Storms of applause arose when Mary Pickford appeared in the first carriage. She is very tiny and I can now see how she can appear as a child of ten. She looked very sweet and charming, wearing a large droopy hat of two shades of blue with long streamers, a heavy motor coat of grayish blue, brown tie oxfords and a corsage of orchids. Her hair is a bright yellow, much lighter than it appears in pictures. But as she rode along, kissing her hands and dimpling at the crowd, she was the same Mary we have known on the screen.

In the next carriage, rotund, robust Marie Dressler was enveloping the crowd with the same wide smile and good-natured appearance that make her comedies so much fun. When the next carriage appeared my sympathies were entirely with the little chap down in front who exclaimed derisively, "Aw, dat guy ain't Charlie Chaplin. Where's his mustache?" The Charlie of the movies, minus diminutive derby, enormous trousers and shoes and the ever-present mustache appeared as an attractive, dark-haired young man with an unusually likeable smile, unhampered by mustache.

Douglas Fairbanks, in the same car, came up to expectations by looking exactly like I always supposed he did. His famous grin was all wool and a yard wide. He was tanned and jocular and slangy and a hit with the crowd. "Please Mr. Fairbanks will you shake hands with me?" piped up a tiny girl in the crowd. "Gosh darn it, I believe I will," he answered with his big smile.

Following the movie stars were company after company and rank upon rank of infantry, engineers, Marines, artillery and the US Cavalry band. Overhead were the best aviators from the aviation field dipping, curving, whirling and showering thousands of Liberty Bells upon the crowd. It was a fitting beginning for the Liberty Loan drive and a celebration that I shall never forget. I had an hour's worth of work to catch up when I returned to the office.

...In December 1940 Mommy wrote home. “Dear Ma: My arm has been bothering me again, and it’s been hard to typewrite or use a pencil. Mrs. Weiseisen has left for Florida so I have been tired out all the time … I may send a little Christmas box to you, but goodness knows it won’t be much. We are always broke at this time of the year, and now everything we have is going for hospital and doctor bills and notes at the bank. Ever since Labor Day, Reynold has been dredging out a yacht basin up near Barnegat Lighthouse. Today I see him out in the bay towing the dredge to a place about twenty miles south. If the bay doesn’t freeze he has a good job ahead. I think things will be better after the first of the year. Still, I don’t suppose we should complain. Our house is paid for and clear of mortgage. As soon as Michael goes to school next year I should be able to earn some money again. Excuse me for always talking so broke, but I so wish I could send you big Christmas boxes as in the old days.”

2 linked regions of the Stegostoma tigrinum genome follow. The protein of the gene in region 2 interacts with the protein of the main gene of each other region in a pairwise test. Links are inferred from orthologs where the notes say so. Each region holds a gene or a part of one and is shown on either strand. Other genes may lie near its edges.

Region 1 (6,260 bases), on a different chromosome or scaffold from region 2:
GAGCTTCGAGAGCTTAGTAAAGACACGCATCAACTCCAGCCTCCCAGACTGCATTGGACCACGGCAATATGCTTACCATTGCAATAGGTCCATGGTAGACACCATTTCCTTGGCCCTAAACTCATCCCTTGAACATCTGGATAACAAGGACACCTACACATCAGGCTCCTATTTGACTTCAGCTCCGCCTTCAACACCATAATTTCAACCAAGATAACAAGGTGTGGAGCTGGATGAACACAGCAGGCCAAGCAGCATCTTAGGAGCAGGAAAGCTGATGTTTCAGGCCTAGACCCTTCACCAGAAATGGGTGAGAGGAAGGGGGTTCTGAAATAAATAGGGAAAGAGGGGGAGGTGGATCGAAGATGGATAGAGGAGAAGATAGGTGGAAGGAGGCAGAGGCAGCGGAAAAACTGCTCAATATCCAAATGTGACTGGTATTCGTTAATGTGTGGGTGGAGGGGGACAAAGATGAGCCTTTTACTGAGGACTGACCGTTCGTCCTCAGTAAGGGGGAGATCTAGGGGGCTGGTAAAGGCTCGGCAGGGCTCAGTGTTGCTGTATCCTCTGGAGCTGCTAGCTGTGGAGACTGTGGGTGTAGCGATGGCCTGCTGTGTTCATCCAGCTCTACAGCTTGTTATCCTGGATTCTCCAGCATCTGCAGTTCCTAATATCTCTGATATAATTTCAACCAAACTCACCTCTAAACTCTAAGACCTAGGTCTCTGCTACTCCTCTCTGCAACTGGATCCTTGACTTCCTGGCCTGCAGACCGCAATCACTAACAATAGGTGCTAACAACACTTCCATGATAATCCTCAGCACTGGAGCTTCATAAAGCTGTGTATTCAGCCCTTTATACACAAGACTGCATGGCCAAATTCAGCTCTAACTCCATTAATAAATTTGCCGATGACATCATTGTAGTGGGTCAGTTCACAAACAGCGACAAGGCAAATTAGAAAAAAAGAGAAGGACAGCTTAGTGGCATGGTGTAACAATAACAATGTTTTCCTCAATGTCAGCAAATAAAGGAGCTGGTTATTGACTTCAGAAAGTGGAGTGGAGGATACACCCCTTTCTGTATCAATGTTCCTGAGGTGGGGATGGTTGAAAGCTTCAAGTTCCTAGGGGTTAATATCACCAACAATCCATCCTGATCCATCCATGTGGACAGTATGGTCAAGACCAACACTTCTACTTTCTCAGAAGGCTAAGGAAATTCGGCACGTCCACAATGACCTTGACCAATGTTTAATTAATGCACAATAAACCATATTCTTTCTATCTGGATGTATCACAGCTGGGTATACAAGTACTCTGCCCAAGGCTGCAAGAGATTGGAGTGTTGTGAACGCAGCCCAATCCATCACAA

I had a happy, idyllic childhood, and the summer before the war started, when I was eight, was a special time. The summer of 1941 was the first time I could wander around town alone, along the bay and on the beach. When I was growing up, no girls my own age lived in town so I was on my own a lot. I learned to read the details of the natural world – the swirling pattern the wind created on the flat bay, the cumulus clouds that billowed over the mainland to the west, the perfect timing of the wind that rose about one in the afternoon. I amused myself for hours playing hopscotch on the squares I chalked onto the macadam road in front of the house, which during the summer softened in the heat so the soles of my feet burned if I walked barefoot. I’d rather use the dirt verge than put on shoes. Until I was twelve, I knew not to go in the ocean unless an adult was with me, but I could wade into the swash and dig my toes into the wet sand, where I turned up armored, thumb-sized, sand crabs. I searched the wrack line for a perfect crenellated scallop shell, or sat on the beach and popped dried kelp, or watched dolphins as they cavorted in the breakers. They reminded me of the inner tubes that I floated on in the bay, only with fins.

Sand played a large part in my childhood; it stuck on my feet or between my toes, blew into my hair, nose and eyes. I rolled in it, built castles with it. I tracked it into the house. It leeched into the bed sheets, got stuck in my underpants. After I swam Mommy would say, “Be sure to get all the sand out of your crack.” When my younger brother Michael and I fought we threw it at each other. My mother announced in a loud voice: “Sand is the bane of my existence!” If it wasn’t sand it was mud – black squishy bay mud. The edge of the shoreline, where no homes had been built, was a sod bank – the sod is hard mud, the “soil” that produces the spiky spartina grass. Fiddler crabs carved little caves into the eroded edge and I loved to poke sticks into their holes and force out a tiny creature, as it ferociously waved one silly-looking fat claw.